Consider the hidden cost of hydraulic hoses

Posted by Marek Bobik on Wed, May 12, 2010 @ 06:27 PM
Marek Bobik

money-sucking-hose-assemblyMany buyers and maintenance managers equate the cost of a hydraulic hose assembly to its purchase price. However, the cost relevant to your business is not the purchase price but the cost of ownership - cost of using one product versus another over time.

Many users of hydraulic hose assemblies would be surprised to learn that the lesser quality hose assembly is likely to cost more to use than a high quality product with a higher price tag.

Low quality hoses have a shorter service life than high quality products. The need for more frequent replacement drives the cost of owning the hose up. Every time the hose needs to be replaced, the business has to pay not only for the price of the hose itself, but also for someone to go get the replacement hose, and to do the actual work. The cost of labor alone can offset paying more for a high quality assembly that lasts longer.

Low quality hoses also fail prematurely more often than high quality products. An unexpected failure leads not only to the cost of a replacement of the blown hose assembly but it has potential to cause a lot of collateral damage:

  • Injury or even death - depending on an application
  • Loss of hydraulic oil and cost of cleaning up the spill
  • Failure of other expensive components as a result of sudden loss of pressure (cavitation damage to pumps and/or motors, for example).
  • Non-scheduled down time - expedited delivery of replacement components and over-time pay
  • Possible future damage from ingression of contaminants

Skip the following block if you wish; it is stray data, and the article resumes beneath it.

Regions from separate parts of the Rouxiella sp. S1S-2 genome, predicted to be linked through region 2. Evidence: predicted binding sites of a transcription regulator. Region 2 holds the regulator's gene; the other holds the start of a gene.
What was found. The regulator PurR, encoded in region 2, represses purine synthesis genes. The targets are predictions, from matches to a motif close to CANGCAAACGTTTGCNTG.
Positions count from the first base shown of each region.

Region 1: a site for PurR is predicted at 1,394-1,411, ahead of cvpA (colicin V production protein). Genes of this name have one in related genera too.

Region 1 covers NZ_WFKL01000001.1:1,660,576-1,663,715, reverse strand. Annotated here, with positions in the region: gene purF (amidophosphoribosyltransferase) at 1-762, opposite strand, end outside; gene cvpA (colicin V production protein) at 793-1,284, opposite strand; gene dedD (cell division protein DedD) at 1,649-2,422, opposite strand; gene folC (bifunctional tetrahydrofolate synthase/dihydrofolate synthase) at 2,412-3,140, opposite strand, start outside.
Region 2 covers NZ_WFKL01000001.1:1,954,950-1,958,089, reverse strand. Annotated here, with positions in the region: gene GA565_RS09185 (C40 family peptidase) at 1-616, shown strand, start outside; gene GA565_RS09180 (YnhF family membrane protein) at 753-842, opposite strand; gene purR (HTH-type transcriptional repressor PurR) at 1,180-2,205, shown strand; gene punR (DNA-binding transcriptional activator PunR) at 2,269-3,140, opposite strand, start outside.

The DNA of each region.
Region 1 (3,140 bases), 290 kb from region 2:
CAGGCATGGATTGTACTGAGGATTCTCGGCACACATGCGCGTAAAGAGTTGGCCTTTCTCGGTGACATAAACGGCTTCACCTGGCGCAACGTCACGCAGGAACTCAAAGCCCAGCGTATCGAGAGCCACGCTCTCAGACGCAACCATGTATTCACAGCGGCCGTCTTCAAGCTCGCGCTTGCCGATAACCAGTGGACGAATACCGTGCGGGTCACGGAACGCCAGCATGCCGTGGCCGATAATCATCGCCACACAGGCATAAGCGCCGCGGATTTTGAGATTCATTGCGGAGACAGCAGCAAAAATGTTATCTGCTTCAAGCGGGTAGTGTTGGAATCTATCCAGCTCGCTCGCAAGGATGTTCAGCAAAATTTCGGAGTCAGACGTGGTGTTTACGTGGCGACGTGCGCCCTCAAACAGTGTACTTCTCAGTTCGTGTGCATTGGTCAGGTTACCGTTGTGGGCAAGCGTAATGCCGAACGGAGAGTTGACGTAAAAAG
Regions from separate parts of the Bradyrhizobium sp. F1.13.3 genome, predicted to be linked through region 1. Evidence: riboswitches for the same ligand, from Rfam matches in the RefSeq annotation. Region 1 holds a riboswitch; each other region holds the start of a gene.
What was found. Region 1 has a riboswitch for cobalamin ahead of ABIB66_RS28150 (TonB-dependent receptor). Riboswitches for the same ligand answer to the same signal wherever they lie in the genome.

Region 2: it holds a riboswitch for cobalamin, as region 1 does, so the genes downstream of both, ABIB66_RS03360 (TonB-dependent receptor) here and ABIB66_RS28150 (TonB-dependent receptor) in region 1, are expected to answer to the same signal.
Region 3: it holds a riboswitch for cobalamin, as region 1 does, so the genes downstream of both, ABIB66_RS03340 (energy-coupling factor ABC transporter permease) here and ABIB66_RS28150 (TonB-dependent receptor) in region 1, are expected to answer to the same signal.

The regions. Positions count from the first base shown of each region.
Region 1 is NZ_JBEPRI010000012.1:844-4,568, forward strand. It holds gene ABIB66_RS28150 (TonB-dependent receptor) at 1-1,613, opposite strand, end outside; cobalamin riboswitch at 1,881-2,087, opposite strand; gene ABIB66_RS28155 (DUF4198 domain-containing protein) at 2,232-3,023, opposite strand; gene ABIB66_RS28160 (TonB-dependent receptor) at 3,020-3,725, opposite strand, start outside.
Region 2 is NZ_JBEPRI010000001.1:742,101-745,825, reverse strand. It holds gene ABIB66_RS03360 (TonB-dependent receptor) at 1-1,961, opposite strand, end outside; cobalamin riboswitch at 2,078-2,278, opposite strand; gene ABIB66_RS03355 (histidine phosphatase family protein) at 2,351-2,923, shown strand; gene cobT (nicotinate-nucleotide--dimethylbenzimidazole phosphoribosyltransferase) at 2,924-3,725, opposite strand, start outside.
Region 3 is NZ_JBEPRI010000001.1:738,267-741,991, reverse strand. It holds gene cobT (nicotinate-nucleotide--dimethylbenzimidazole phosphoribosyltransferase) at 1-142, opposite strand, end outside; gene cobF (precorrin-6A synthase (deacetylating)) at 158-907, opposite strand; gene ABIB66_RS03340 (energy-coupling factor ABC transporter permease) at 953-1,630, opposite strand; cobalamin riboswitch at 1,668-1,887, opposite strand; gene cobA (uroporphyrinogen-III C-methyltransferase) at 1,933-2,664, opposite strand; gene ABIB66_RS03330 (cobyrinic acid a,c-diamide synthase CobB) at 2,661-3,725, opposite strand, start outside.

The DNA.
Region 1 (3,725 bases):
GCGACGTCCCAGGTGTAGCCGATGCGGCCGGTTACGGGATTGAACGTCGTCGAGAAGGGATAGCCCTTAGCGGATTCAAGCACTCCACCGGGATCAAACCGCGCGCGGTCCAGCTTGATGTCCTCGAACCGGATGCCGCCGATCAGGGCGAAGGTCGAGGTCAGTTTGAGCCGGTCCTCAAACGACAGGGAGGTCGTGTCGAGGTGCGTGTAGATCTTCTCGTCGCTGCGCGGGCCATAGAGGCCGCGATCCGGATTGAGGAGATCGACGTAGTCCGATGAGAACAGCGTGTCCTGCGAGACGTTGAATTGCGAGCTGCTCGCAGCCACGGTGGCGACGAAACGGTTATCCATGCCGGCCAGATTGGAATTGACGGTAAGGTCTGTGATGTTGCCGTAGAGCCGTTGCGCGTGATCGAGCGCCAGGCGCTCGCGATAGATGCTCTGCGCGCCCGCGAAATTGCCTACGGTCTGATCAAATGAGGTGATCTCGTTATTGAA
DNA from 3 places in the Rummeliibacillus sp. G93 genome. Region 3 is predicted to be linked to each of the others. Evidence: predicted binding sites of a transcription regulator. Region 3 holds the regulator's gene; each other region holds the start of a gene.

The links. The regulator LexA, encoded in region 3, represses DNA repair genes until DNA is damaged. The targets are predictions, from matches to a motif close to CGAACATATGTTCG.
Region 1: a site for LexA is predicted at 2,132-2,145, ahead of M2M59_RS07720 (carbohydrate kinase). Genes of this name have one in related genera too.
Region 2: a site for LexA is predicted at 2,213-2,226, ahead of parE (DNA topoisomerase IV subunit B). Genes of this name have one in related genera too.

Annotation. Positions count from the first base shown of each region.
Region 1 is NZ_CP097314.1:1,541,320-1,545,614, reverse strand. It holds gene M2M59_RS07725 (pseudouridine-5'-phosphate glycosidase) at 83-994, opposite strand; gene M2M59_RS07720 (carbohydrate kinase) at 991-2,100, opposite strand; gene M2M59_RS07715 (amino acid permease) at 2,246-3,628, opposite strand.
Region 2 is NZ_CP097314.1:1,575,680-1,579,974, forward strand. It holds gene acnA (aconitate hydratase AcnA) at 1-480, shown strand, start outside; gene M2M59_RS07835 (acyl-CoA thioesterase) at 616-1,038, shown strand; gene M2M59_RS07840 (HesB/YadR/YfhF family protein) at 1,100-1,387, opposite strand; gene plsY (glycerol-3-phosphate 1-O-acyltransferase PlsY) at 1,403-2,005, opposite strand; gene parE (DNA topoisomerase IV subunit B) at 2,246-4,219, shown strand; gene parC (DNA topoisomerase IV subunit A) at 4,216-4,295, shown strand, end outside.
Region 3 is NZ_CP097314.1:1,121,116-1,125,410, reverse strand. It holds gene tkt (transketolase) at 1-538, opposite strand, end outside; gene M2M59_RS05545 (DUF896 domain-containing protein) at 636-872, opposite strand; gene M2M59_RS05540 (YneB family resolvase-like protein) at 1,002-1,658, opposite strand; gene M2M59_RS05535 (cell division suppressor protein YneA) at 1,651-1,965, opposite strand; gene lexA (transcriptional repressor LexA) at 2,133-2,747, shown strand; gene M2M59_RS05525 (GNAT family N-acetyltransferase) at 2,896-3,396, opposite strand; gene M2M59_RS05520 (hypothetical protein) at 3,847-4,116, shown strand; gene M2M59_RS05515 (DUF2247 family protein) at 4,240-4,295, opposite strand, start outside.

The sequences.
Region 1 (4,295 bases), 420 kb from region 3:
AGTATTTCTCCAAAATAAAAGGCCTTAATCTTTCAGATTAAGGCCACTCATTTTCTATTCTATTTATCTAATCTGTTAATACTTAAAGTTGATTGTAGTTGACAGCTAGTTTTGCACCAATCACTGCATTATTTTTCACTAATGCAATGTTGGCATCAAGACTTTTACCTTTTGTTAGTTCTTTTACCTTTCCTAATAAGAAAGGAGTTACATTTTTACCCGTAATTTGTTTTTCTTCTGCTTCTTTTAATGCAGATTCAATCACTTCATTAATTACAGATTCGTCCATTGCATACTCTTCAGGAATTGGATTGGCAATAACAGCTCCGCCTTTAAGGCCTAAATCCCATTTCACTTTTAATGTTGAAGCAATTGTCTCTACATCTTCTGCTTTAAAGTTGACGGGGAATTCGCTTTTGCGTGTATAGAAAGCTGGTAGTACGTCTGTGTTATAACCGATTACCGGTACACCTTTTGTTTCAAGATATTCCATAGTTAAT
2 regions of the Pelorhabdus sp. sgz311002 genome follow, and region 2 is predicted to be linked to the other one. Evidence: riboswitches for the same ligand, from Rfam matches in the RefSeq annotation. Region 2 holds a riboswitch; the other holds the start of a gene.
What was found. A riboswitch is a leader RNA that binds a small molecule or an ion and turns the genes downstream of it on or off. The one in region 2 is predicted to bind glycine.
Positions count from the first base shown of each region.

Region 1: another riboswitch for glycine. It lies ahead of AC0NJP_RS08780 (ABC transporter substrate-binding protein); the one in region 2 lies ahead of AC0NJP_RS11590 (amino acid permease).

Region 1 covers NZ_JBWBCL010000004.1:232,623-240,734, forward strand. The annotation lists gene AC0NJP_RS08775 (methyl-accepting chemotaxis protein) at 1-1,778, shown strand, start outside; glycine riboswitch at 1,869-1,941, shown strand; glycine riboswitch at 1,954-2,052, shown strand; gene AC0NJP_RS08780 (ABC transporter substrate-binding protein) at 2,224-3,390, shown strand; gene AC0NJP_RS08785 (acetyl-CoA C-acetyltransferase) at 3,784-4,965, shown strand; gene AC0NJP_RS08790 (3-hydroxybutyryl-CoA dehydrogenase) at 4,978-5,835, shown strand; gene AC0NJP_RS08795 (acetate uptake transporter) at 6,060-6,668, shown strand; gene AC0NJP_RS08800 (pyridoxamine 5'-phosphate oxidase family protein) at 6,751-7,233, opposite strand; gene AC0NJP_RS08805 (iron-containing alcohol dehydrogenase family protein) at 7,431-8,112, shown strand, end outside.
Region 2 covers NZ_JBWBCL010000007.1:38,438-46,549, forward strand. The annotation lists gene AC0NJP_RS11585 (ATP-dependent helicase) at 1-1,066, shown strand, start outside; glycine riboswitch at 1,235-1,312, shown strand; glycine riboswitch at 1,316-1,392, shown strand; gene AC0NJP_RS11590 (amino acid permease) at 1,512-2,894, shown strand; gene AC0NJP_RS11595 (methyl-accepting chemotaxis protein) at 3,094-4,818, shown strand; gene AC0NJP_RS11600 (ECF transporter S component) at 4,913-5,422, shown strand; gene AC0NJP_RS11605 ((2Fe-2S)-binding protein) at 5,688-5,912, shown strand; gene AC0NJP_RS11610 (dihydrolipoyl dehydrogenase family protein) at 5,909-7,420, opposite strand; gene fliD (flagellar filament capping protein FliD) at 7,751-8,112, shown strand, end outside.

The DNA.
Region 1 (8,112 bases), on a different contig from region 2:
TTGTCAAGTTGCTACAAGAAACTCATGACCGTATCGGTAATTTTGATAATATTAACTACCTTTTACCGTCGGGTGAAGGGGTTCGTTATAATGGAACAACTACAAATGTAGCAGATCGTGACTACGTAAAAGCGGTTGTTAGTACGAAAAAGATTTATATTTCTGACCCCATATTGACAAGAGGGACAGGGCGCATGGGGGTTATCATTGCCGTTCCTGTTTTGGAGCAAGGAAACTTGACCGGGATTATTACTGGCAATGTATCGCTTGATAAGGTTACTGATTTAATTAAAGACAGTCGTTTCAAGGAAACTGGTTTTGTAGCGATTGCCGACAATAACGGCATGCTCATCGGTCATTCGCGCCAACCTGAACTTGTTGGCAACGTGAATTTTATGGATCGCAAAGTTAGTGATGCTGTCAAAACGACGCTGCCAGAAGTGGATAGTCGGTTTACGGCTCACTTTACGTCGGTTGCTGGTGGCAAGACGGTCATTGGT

• Missed delivery deadlines

In recent years, the American market has been flooded with cheap imports competing with the American manufacturers solely on the price of parts. However, not all hose assemblies are created equal - not even if they comply with the same SAE specifications.

SAE specifications do not provide the guarantee of quality. SAE specifications call out such requirements as minimum bend radius, maximum working pressure or how many wire reinforcement layers must be used in the construction of a hose to achieve compliance. The compliance with specifications does not guarantee quality of rubber compounds or other materials used in manufacturing of any hose and it does not differentiate between a hose that far exceeds the stated requirement and one that barely meets it.

Furthermore, SAE does not actually test any products - it simply provides instructions for manufacturers how to comply with their specifications. It is up to manufacturers to test their products for compliance.

When you think about how much your hydraulic hose assemblies cost, don't forget to consider the hidden cost of cheap alternatives which are typically much higher than a cost of high quality product.

See related blogs on cost of hydraulic leaks, knowing when to replace a hose assembly and hydraulic oil injection injuries.

Posted by Marek Bobik

Topics: maintenance